Park Development on the Urban-Agricultural Fringe
Keywords:sense of place, land-use planning, public involvement
AbstractPark planning in contexts of an urban-agricultural fringe is about the re-development of land and requires a transformation from a worked landscape into land suitable for a park. Distinct from the wildland-urban interface where planning is often about protecting what is, urban-agricultural contexts is about envisioning what should be. Because of the need to imagine a park, place meanings and landscape values are important to identify in urban-agricultural contexts of park planning. The empirical portion of the study assesses participants’ lived experiences in the landscapes of their daily lives. Place meanings are embedded in these lived experiences. The paper applies a participant-based or autodriven photo elicitation method—referred to as APEC—as a means to identify and encourage participants to share their lived experiences and to understand their place meanings. Data were collected from two groups of participants—one group was associated with the USDA Midewin National Tallgrass Prairie on the outer fringe of Chicago metropolitan area, and the other was associated with the Urbana Park District Advisory Committee in Urbana, Illinois, a midsize urban area in east central Illinois. Participants at both sites represented places meanings in ways that appreciated human history, were tolerant of human development, and indicated a need to heal the land. These place meanings provided two principles for envisioning parks on the urban-agricultural fringe. The first principle is that park development should embody public memories of the landscape and provide the community with a sense of its ecological and cultural heritage. The second principle is that park development should allow for the community-based restoration of ecological and cultural heritage, and in doing so, would allow for a healing process. These values are distinct from many other contexts of park development in which the vision for a park is more immediate and planning decisions are focused on visitor management techniques and use policies. The urban-agricultural context of park planning requires public deliberation about the vision of a park and dialogue that creates public value for the vision. This study works to construct public values for parks on the urban-agricultural fringe.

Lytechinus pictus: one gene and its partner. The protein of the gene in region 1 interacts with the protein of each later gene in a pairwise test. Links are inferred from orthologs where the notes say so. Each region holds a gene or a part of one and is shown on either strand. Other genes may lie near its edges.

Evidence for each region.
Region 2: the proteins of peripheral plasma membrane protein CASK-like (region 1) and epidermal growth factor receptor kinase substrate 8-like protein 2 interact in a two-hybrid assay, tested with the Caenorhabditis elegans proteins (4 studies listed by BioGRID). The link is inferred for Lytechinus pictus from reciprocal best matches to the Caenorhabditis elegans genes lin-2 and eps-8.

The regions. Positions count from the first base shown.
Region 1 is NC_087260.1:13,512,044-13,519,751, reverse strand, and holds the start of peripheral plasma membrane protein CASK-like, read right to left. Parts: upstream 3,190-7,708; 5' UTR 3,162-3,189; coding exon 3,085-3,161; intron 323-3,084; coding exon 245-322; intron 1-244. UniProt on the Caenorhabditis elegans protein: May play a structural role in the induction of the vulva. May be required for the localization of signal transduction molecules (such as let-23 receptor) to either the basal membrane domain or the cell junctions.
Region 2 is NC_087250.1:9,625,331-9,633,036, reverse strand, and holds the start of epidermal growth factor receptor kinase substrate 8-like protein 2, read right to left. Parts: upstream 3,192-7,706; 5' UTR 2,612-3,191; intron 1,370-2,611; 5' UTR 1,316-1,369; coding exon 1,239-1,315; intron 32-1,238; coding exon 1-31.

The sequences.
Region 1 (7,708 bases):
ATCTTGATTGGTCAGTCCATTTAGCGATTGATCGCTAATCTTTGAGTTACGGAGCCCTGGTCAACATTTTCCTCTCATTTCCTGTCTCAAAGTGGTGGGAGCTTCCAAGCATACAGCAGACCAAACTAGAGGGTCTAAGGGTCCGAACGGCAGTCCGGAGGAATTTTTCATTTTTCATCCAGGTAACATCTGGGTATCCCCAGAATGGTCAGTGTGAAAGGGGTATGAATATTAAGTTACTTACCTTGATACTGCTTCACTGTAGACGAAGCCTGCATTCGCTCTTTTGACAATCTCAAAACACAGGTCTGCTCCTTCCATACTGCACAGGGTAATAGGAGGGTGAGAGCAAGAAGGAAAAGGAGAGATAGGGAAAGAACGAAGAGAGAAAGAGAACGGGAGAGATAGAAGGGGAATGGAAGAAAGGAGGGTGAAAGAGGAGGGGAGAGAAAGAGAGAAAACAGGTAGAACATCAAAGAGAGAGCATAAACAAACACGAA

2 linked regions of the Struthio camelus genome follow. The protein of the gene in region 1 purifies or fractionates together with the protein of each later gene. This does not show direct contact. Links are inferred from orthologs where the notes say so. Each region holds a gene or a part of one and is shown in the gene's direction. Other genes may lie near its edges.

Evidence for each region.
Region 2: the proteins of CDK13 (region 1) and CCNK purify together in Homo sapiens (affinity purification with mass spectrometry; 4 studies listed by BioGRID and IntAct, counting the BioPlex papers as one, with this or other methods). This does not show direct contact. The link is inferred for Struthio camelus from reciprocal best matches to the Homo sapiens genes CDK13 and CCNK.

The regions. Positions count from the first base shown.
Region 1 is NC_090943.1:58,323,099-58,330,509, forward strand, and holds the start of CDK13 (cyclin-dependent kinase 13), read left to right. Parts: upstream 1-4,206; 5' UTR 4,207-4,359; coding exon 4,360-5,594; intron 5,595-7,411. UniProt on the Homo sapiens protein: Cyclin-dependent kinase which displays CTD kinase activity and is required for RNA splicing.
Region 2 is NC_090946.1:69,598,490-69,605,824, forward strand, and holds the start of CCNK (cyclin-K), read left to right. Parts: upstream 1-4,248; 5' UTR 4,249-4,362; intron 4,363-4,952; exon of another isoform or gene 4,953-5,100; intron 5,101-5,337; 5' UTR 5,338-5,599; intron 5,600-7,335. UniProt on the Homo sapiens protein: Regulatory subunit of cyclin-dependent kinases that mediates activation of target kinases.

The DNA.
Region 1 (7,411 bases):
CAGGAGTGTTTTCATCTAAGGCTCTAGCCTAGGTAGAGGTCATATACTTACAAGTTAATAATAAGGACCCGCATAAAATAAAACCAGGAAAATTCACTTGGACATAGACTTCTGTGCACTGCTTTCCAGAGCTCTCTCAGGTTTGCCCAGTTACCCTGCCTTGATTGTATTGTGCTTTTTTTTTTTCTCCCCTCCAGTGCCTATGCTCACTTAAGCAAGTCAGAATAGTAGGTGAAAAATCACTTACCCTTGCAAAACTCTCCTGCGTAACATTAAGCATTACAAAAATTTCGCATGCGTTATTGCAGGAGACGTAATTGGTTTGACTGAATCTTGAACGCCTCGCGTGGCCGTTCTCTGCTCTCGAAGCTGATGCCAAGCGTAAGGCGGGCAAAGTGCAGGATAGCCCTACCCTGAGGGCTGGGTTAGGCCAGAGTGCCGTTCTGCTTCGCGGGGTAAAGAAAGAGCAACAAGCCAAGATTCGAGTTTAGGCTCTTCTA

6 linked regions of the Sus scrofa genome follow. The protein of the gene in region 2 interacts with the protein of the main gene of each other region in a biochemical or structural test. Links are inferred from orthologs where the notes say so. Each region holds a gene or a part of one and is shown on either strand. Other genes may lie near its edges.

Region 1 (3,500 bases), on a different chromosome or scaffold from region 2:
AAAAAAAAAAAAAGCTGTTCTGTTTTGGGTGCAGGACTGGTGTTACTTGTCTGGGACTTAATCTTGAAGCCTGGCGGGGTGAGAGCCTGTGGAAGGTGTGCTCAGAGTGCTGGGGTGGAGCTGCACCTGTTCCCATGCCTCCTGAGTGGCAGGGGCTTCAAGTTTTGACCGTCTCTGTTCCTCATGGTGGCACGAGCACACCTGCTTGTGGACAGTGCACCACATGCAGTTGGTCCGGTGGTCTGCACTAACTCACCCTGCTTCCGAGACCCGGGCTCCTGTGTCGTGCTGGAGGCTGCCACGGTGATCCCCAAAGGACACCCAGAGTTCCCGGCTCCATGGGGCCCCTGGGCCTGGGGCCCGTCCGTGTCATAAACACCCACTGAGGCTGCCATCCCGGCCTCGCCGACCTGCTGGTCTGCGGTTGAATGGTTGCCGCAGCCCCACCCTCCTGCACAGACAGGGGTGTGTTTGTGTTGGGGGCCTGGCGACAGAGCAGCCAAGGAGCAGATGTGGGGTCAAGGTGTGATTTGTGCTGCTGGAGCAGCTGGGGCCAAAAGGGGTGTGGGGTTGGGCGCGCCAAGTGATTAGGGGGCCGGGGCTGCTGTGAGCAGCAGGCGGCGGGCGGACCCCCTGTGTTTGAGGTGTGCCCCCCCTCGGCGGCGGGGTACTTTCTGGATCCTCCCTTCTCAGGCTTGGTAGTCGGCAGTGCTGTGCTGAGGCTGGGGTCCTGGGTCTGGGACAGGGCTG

Sagamore Publishing LLC (hereinafter the “Copyright Owner”)
Journal Publishing Copyright Agreement for Authors
PLEASE REVIEW OUR POLICIES AND THE PUBLISHING AGREEMENT, AND INDICATE YOUR ACCEPTANCE OF THE TERMS BY CHECKING THE ‘AGREE TO THE TERMS OF THIS COPYRIGHT NOTICE’ CHECKBOX BELOW.
I understand that by submitting an article to Journal of Park and Recreation Administration, I am granting the copyright to the article submitted for consideration for publication in Journal of Park and Recreation Administration to the Copyright Owner. If after consideration of the Editor of the Journal of Park and Recreation Administration, the article is not accepted for publication, all copyright covered under this agreement will be automatically returned to the Author(s).
THE PUBLISHING AGREEMENT
Assignment of Copyright
I hereby assign to the Copyright Owner the copyright in the manuscript I am submitting in this online procedure and any tables, illustrations or other material submitted for publication as part of the manuscript in all forms and media (whether now known or later developed), throughout the world, in all languages, for the full term of copyright, effective when the article is accepted for publication.
Reversion of Rights
Articles may sometimes be accepted for publication but later be rejected in the publication process, even in some cases after public posting in “Articles in Press” form, in which case all rights will revert to the Author.
Retention of Rights for Scholarly Purposes
I understand that I retain or am hereby granted the Retained Rights. The Retained Rights include the right to use the Preprint, Accepted Manuscript, and the Published Journal Article for Personal Use and Internal Institutional Use.
All journal material is under a 12 month embargo. Authors who would like to have their articles available as open access should contact Sagamore-Venture for further information.
In the case of the Accepted Manuscript and the Published Journal Article, the Retained Rights exclude Commercial Use, other than use by the author in a subsequent compilation of the author’s works or to extend the Article to book length form or re-use by the author of portions or excerpts in other works.
Published Journal Article: the author may share a link to the formal publication through the relevant DOI.
- The Article I have submitted to the journal for review is original, has been written by the stated author(s) and has not been published elsewhere.
- The Article was not submitted for review to another journal while under review by this journal and will not be submitted to any other journal.
- The Article contains no libelous or other unlawful statements and does not contain any materials that violate any personal or proprietary rights of any other person or entity.
- I have obtained written permission from copyright owners for any excerpts from copyrighted works that are included and have credited the sources in the Article.
- If the Article was prepared jointly with other authors, I have informed the co-author(s) of the terms of this Journal Publishing Agreement and that I am signing on their behalf as their agent, and I am authorized to do so.